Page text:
- Associated Press - Monday, June 20, 2016

EUGENE, Ore. (AP) - Young students across the state have now completed their first year in full-day kindergarten classes and they, along with their teachers and administrators, are likely rejoicing as they ease into a nearly three-month break from school, schedules and homework.

But according to at least two kindergarten teachers in the Eugene School District, the long break isn’t the only thing to be excited about.

Shelly Silver, 49, is a kindergarten teacher at Howard Elementary School in north Eugene. She says that this year’s switch from half-day to full-day kindergarten was one of the most beneficial things that could have been done for her students.

“I feel like my kids have learned a lot more this year than we have in previous years,” Silver said. “We have so much more time to spend learning - practicing handwriting and math games, making art - lots of things we weren’t able to do before.”

Silver was one of many teachers across Oregon who switched from teaching two half-day kindergarten classes a day to having one six-hour program in this just-ended school year.



“It’s the best thing we could have done to help prepare students for their next step,” Silver said.

This school year, 99.7 percent of the state’s 5- and 6-year-olds enrolled in full-day kindergarten, state data show. The huge increase from the 2014-15 school year, when only 42 percent of kindergartners were enrolled in full-day programs, is mostly due to a change in state school funding allocations.

Last year, the Legislature changed the school funding formula to allocate full weight for each kindergartner, allocating an extra $110 million a year to cover the cost of the longer days. Previously, since the late 1990s, school districts received only half of the per-pupil allotment for kindergartners. With only half funding, most districts provided kindergarten for only half a day.

The funding change and shift to full-day programs was made in part as an effort to increase the number of students who can read well by third grade. During the 2014-15 school year, 46 percent of third-grade students in Oregon were considered to have a “below basic” level of knowledge and skills needed to be proficient readers and writers, the state report card shows.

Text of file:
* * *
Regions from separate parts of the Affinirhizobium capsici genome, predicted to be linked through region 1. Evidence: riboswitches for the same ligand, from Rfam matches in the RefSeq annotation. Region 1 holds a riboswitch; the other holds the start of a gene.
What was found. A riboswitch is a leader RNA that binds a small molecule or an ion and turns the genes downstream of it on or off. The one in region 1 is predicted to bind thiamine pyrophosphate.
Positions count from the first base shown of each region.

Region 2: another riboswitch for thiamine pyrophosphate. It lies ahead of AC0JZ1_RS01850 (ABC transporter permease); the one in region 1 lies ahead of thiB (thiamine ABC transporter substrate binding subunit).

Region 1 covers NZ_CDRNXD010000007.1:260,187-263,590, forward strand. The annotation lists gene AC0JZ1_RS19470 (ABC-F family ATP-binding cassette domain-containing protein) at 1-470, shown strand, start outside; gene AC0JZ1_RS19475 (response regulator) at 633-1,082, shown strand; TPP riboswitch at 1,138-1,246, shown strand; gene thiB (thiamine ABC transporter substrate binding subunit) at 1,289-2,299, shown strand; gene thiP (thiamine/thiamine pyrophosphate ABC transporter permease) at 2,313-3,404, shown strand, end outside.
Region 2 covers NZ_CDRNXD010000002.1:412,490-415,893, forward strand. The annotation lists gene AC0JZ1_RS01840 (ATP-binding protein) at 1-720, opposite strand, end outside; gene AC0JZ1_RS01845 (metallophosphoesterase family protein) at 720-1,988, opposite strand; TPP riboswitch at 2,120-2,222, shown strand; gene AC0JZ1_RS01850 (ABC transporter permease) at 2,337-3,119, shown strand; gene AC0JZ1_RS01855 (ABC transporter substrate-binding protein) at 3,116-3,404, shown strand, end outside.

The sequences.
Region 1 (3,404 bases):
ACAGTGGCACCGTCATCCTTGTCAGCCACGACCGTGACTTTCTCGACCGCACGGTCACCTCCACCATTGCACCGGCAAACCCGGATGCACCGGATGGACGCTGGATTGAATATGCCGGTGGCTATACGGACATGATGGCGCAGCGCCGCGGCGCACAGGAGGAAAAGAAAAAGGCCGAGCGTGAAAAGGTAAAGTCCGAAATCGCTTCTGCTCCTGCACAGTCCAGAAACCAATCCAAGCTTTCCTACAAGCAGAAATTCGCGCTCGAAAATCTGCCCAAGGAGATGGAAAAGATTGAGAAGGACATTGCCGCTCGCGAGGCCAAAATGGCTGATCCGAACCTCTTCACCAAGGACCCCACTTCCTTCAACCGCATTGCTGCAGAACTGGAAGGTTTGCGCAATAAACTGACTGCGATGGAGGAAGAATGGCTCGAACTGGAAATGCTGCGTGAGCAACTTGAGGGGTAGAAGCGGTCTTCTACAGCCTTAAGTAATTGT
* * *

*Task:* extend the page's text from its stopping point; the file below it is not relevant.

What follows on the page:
State data show that 1,033 third-grade students in the Eugene, Springfield and Bethel school districts did not meet state or federal standards in the English and Language Arts category in the 2014-15 school year. Broken down by district, that means about 46 percent of third-grade students in the Eugene district, about 60 percent in the Springfield district and about 55 percent in the Bethel district did not meet grade-level reading and writing standards.

The 2014-15 school year also was the first year the state replaced its previous state assessment test - the Oregon Assessment of Knowledge and Skills, or OAKS - with the new Smarter Balanced assessments. Thus, results from prior years are not directly comparable, and the results for the current school year will not be available for several months.

Educators hope the push to full-day kindergarten will help grow the number of students who meet those standards. Silver, who had 21 kindergartners in her class this school year, thinks it will work.

“Having a full day of class makes such a huge difference in helping them comprehend a concept and move forward,” she said. “For the students who are ready, the extra time provides a way to help them go further; and for the ones who aren’t, they get more time to work on things and get ready for the next step.”

Nathan Vigil-Glover, a 5-year-old kindergartner in Silver’s class, is a prime example of extra class time being beneficial.

“When he got here, he couldn’t write anything and he would cry and cry and say, ‘I can’t do it!’?” Silver said.

But Nathan said over the course of the year, his attitude toward writing completely changed.

“I would cry when I couldn’t do my work,” Nathan said. “Now I can do it! I’m the best at writing my name.”

Nathan, who then showcased his writing abilities on a nearby notebook, said it took him a long time to get the hang of writing.